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Prevention of colon cancer lecture at Norwalk Hosp.

Published 1:03 am, Thursday, March 4, 2010
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Norwalk Hospital -- a leader in advanced gastroenterology services -- is sponsoring a program on "The Prevention and Treatment of Colon Cancer" on Tuesday, March 16, at 7 p.m., in the Richard S. Perkin Auditorium of the hospital.

Dr. Seth A. Gross, a gastroenterologist and director of advanced endoscopy at Norwalk Hospital, will be the featured speaker for this wellness program, being presented in March in observance of Colorectal Awareness Month.

Colorectal cancer, excluding skin cancer, is the third most common cause of cancer in the United States, according to the American Cancer Society, which also states "the overall lifetime risk of developing colorectal cancer is 1 in 19." Colorectal cancer, which affects men and women almost equally, often has no symptoms when it is first developing, and can only be caught early through regular screening. That is why it is so important for people to be screened.

The reason colon cancer can be prevented is because most cancer in the colon begin as polyps. A colonoscopy is an examination that helps the doctor see inside the colon. Although common and usually benign, some polyps may develop into cancer. During a routine colonoscopy, currently considered to be the most accurate test for the detection of polyps or colon cancer, polyps can be removed so that they never get the chance to develop into cancer. During his talk, Gross will explain what a colonoscopy is, what a patient should expect, how to prepare for a colonoscopy and why this screening modality is so important.

He will also answer the most frequently asked questions about the colonoscopy procedure, as well as answer questions from the participants attending this program.

Gross, and his gastroenterologist associates at Norwalk Hospital, are the first physicians in State of Connecticut to study an innovative new technology called "Third Eye Retrocscope" to improve detection of colon polyps and cancer. He will discuss this new state-of-the-art procedure as well during his presentation.

"A colonoscopy is recommended for people age 50 and over and is currently regarded as the best screening tool for colon cancer," said Gross, who is participating in educational programs during Colorectal Awareness Month as a community service to promote the prevention and early detection of colon cancer.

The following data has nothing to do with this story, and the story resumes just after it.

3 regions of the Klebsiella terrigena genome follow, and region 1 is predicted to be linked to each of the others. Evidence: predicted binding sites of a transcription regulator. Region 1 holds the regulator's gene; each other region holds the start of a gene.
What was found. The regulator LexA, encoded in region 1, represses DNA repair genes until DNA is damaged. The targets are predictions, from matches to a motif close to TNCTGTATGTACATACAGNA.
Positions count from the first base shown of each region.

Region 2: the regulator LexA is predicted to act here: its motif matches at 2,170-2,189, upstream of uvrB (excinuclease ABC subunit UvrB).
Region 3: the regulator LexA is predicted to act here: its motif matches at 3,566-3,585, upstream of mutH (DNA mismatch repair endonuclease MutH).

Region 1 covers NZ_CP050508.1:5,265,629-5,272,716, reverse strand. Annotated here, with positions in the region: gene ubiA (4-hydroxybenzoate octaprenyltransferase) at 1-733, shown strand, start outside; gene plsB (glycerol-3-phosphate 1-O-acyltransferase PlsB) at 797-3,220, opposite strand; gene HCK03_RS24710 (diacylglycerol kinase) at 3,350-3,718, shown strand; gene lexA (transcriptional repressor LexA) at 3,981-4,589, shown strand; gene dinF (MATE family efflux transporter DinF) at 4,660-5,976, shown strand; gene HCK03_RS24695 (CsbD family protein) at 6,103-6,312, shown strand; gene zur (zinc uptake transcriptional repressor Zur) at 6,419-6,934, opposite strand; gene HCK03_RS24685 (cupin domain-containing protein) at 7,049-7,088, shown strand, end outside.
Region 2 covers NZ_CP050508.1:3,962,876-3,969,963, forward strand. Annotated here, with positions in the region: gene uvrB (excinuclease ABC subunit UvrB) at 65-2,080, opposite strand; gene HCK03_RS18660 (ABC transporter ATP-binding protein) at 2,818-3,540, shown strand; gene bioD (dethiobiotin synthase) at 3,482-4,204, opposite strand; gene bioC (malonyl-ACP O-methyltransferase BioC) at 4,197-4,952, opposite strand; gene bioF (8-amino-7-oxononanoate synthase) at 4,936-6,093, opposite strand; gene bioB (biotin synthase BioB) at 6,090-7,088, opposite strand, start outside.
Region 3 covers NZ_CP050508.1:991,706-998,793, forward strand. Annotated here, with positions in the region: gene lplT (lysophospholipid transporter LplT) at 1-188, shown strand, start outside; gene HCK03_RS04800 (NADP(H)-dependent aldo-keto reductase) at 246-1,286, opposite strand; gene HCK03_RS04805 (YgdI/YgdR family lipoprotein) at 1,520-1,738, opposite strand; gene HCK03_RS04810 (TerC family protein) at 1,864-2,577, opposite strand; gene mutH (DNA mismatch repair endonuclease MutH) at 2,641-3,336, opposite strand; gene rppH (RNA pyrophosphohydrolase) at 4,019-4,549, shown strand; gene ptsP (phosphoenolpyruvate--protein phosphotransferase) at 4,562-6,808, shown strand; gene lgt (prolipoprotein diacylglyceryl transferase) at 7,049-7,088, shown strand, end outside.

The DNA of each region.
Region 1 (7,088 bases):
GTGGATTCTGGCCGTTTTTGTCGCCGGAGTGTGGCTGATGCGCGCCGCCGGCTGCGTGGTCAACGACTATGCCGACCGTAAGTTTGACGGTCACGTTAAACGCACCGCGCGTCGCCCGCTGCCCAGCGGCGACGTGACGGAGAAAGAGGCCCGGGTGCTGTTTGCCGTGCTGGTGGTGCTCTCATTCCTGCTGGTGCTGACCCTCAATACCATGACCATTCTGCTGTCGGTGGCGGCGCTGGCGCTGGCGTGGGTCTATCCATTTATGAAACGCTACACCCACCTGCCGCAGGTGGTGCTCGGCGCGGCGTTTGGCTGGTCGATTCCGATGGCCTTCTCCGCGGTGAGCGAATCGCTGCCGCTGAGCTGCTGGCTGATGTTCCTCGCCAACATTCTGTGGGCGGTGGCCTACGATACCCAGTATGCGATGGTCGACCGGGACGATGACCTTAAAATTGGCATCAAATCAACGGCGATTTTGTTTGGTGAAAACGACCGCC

Gross, who specializes in the treatment of gastrointestinal malignancies, also has advanced training in endoscopic ultrasound (EUS), which combines endoscopy with ultrasound to obtain images of the digestive tract and surrounding tissues and organs. EUS is useful in the staging of cancers of the esophagus, rectum, stomach, lung and pancreas as well as detecting bile duct stones. It is also utilized for evaluating chronic pancreatitis, cysts of the pancreas, incontinence and "submucosal" tumors, which are lesions within the intestinal wall. Gross also performs double balloon enteroscopy, which allows for complete evaluation of the small intestine. He also treats Barrett's esophagus and Norwalk Hospital in the only center offering three different therapies, including radiofrequency ablation (Barrx) and cryotherapy.

Recently, Gross, along with Norwalk Hospital pulmonologist Dr. Stephen Winter, were the first physicians in the state to use a new innovative multidisciplinary approach for lung cancer staging. Lung cancer is the leading cause of cancer death in the United States and the stage of the disease determines the most effective type of medical or surgical treatment. Through Endobronchial Ultrasound, combined with Endoscopic Ultrasound both a pulmonologist and a gastroenterologist are able to use advanced technology to sample lymph nodes throughout the chest cavity to assess the stage of lung cancer for the most appropriate therapy.

Prior to his fellowship training, Gross completed his internship and residency in internal medicine at North Shore University Hospital, New York University School of Medicine.

He is the recipient of numerous honors and awards for his accomplishments in the field of gastroenterology.

He holds memberships in the American College of Gastroenterology, American Society of Gastrointestinal Endoscopy, American Gastroenterology Association and the American Medical Association.

He has authored numerous articles published in prestigious medical journals and completed a book chapter, Photodynamic Therapy in the Esophagus for "Advances in Photodynamic Therapy: Basic, Translational and Clinical."